“She bought the ‘Chinese gold’ shabka so that her fiancé could present it to her during the wedding ceremony instead of the real gold shabka he couldn’t afford,” Abul-Arab said.

“Alongside the increase in gold prices, the manufacturing fees charged by jewellers have also risen. I remember the first ring I bought when I was young. The fee then was only LE10 to have it made, whereas there are pieces now with fees reaching up to LE1,000 per g,” she added.

“I thought about creating a Facebook group where participants could sell gold without incurring the significant fees imposed by traditional gold vendors or at lower fees. Purchasing a piece of gold through online groups instead of physical stores saves approximately 75 per cent of the manufacturing fee,” Abul-Arab said.

Rising gold prices and manufacturing fees have contributed to the popularity of online groups selling used gold with lower fees, as Abul-Arab says.

“My group started with only 30 individuals consisting of family members, but today it has more than 82,000 members. Not only individuals who trade in gold are in the group, but there are also stores offering new pieces at reduced manufacturing fees, especially those displaying clearance items or changing their business activities,” she added.

“Individuals sometimes engage in continuous buying and selling to make a profit. For instance, a homemaker in the group purchases gold from Al-Sagha and then sells it online to make a modest profit from the rises in the price of gold. But despite the better buying and selling opportunities through these groups, there is a significant risk of deception. I always advise buyers to check the carat and weight of the gold they purchase, asking for a receipt from a trusted dealer before making a purchase.”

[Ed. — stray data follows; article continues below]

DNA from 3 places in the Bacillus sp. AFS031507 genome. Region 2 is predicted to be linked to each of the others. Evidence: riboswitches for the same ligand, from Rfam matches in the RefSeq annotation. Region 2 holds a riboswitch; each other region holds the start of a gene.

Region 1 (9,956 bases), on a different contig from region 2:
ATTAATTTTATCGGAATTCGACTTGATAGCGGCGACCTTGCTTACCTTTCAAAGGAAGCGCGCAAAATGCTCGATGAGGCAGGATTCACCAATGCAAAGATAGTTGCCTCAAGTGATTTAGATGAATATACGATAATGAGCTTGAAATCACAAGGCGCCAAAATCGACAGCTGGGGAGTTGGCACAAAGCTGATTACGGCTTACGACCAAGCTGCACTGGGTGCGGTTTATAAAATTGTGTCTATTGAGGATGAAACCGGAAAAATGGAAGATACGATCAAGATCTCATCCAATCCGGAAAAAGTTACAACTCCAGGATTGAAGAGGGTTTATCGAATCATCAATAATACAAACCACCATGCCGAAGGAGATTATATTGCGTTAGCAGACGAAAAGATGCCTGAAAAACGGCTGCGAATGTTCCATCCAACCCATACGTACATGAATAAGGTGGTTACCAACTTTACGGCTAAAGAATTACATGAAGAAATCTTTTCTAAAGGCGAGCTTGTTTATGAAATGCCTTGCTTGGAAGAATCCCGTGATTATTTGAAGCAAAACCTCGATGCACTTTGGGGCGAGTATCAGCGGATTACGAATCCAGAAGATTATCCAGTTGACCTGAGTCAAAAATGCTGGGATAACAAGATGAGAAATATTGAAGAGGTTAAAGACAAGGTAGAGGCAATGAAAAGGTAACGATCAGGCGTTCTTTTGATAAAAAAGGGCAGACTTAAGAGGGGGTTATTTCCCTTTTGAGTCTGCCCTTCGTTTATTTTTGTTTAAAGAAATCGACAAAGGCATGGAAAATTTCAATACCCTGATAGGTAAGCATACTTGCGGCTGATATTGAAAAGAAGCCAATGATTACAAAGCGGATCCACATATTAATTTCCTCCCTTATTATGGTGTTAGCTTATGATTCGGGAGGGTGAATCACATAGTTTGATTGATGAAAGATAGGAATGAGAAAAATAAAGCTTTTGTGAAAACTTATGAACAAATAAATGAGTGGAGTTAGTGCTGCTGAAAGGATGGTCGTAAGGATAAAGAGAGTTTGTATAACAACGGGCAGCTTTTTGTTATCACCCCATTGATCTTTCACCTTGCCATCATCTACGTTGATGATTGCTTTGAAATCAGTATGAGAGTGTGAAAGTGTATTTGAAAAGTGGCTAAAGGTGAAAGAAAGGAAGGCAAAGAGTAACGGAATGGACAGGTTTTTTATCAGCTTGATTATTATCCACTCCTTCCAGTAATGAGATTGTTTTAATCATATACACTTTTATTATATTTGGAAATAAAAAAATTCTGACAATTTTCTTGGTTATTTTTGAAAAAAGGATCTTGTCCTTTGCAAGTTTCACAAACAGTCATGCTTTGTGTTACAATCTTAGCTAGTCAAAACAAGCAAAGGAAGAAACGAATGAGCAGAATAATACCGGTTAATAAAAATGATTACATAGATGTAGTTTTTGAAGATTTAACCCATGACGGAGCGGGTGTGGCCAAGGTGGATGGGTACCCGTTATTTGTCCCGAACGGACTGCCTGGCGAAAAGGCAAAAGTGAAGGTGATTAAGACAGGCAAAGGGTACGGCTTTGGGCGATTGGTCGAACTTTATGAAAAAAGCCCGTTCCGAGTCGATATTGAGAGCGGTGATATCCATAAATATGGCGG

VIGILANCE: Instances of fraud in gold sales are not limited to online transactions, as they can also affect other buyers and sellers, however.

Mohamed Yehia, the owner of a jewellery store in Sharqiya governorate, said that “I’ve encountered numerous instances of gold jewellery with incorrect carat measurements, resulting in substantial losses. In one year alone, I suffered losses of up to 500 g of gold. As a retail trader, my business includes obtaining pre-owned gold jewellery from customers.

“The process involves melting the acquired jewellery in workshops to create gold bars, assessing its carat value through a gold assayer, and then swapping it with wholesalers for new gold jewellery. I pay an extra amount for the manufacturing. After purchasing used jewellery, melting it down, and determining its carat value, I might discover that the gold content is lower than I expected, and in such cases I have to bear the loss,” Yehia said.

“In the past, occasional inaccuracies were manageable and could be compensated for when the gold price was low. However, in today’s market, with the price of gold hovering around LE4,000 per g, discrepancies in carats can lead to significant financial losses. At the same time, the surge in the gold price has compelled workshops to be more precise. If the Assay and Weights Administration rejects the carat of any workshop-manufactured pieces, the owner must restart the process to make them more accurate. This can cost the manufacturer double the labour and manufacturing costs,” he added.